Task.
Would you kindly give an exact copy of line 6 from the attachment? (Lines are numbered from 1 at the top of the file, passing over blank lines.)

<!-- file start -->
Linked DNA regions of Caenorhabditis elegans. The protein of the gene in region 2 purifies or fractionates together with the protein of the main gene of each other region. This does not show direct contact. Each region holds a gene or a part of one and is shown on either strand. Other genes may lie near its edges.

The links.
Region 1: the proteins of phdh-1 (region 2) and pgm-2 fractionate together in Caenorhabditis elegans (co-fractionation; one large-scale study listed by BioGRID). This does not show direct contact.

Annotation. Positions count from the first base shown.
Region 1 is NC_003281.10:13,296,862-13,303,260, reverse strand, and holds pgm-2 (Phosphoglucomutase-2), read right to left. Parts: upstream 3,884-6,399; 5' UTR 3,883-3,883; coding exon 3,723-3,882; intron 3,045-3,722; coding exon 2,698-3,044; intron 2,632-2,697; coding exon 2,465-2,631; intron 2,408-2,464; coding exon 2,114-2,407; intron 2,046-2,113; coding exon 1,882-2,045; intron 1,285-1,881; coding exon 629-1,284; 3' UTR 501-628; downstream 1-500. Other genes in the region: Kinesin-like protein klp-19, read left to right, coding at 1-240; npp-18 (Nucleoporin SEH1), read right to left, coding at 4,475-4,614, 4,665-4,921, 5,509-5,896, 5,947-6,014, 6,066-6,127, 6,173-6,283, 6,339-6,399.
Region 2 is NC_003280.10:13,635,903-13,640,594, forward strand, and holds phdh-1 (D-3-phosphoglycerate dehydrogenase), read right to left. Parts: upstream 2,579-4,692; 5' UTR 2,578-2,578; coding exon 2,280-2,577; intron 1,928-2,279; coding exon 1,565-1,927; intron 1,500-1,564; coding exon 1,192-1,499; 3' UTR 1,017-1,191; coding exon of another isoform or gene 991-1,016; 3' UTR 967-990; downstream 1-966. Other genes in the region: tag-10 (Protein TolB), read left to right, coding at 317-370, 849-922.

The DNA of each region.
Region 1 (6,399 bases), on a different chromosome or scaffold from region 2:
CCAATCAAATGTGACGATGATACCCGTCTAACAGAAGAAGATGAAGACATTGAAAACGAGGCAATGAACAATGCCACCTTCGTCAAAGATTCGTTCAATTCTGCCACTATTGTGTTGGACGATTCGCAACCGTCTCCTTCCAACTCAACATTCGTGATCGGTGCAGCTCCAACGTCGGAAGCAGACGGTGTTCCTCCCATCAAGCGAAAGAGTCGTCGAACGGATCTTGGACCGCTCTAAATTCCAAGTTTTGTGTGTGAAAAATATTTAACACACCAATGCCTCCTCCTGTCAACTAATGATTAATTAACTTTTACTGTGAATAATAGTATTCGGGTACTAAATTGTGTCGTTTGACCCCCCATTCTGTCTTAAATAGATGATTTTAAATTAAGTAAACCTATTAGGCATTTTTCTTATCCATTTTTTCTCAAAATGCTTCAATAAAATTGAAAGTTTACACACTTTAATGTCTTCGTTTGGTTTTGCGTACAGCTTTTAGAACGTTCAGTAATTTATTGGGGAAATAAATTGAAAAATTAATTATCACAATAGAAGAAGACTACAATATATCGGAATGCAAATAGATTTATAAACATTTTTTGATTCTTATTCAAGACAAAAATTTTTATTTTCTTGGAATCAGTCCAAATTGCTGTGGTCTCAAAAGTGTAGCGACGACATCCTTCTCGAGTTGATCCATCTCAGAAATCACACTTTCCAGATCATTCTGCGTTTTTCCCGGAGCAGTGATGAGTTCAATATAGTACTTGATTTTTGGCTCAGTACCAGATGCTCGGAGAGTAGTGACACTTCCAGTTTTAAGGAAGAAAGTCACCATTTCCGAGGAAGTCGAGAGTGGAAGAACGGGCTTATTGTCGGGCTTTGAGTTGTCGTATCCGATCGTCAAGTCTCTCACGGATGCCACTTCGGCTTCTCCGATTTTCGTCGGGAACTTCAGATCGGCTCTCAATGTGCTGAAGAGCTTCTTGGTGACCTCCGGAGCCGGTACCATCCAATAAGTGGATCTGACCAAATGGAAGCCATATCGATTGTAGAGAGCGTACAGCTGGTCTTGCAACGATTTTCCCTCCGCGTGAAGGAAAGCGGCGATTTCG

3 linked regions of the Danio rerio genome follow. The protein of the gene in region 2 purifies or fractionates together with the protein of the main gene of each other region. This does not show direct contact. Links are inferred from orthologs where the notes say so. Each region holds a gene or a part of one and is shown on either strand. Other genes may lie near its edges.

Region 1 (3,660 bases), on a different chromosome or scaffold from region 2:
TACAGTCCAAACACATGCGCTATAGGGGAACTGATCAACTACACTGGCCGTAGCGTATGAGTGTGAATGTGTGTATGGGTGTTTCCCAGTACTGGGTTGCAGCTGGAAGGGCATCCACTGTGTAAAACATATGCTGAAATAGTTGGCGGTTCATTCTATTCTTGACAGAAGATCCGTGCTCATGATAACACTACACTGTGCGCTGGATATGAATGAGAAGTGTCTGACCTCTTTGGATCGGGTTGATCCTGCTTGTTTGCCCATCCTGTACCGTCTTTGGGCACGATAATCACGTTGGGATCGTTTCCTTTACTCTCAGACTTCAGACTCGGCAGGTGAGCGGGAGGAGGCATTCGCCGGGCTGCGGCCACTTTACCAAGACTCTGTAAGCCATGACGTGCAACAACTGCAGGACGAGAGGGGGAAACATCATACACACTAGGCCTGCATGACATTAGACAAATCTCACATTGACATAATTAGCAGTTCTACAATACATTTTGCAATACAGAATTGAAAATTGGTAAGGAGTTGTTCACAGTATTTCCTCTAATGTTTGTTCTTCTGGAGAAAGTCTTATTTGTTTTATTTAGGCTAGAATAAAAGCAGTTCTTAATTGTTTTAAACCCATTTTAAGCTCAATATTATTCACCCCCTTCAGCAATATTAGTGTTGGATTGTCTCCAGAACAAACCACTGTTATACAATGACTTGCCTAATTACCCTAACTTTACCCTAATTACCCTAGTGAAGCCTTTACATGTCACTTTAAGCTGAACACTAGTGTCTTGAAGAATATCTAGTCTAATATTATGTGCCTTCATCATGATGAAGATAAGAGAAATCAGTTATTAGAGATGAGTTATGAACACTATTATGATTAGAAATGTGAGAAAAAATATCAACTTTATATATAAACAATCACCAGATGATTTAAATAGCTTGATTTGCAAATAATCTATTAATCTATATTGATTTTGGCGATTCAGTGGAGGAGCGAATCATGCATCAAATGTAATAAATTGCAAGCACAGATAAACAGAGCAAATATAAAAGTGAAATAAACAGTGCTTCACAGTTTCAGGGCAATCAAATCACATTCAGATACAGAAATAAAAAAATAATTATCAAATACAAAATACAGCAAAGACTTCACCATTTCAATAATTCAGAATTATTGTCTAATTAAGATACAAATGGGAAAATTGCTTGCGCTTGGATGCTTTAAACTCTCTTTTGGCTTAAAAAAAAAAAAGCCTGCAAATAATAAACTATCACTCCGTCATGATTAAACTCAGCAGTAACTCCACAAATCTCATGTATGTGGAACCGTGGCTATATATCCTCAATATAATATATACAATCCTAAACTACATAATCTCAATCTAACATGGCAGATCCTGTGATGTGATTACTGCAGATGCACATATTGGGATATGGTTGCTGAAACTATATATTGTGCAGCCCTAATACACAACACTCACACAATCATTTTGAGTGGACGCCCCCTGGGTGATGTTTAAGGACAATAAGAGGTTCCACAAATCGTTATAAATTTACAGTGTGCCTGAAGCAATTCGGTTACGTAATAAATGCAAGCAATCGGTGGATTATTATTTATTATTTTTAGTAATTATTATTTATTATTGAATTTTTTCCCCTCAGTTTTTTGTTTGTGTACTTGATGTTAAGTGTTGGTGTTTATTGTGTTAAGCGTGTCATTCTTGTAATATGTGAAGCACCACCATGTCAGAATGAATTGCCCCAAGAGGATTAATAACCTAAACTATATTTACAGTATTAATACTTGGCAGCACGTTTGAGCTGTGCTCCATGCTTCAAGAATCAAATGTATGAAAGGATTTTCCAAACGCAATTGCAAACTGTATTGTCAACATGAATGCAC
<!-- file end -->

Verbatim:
Region 2 is NC_003280.10:13,635,903-13,640,594, forward strand, and holds phdh-1 (D-3-phosphoglycerate dehydrogenase), read right to left. Parts: upstream 2,579-4,692; 5' UTR 2,578-2,578; coding exon 2,280-2,577; intron 1,928-2,279; coding exon 1,565-1,927; intron 1,500-1,564; coding exon 1,192-1,499; 3' UTR 1,017-1,191; coding exon of another isoform or gene 991-1,016; 3' UTR 967-990; downstream 1-966. Other genes in the region: tag-10 (Protein TolB), read left to right, coding at 317-370, 849-922.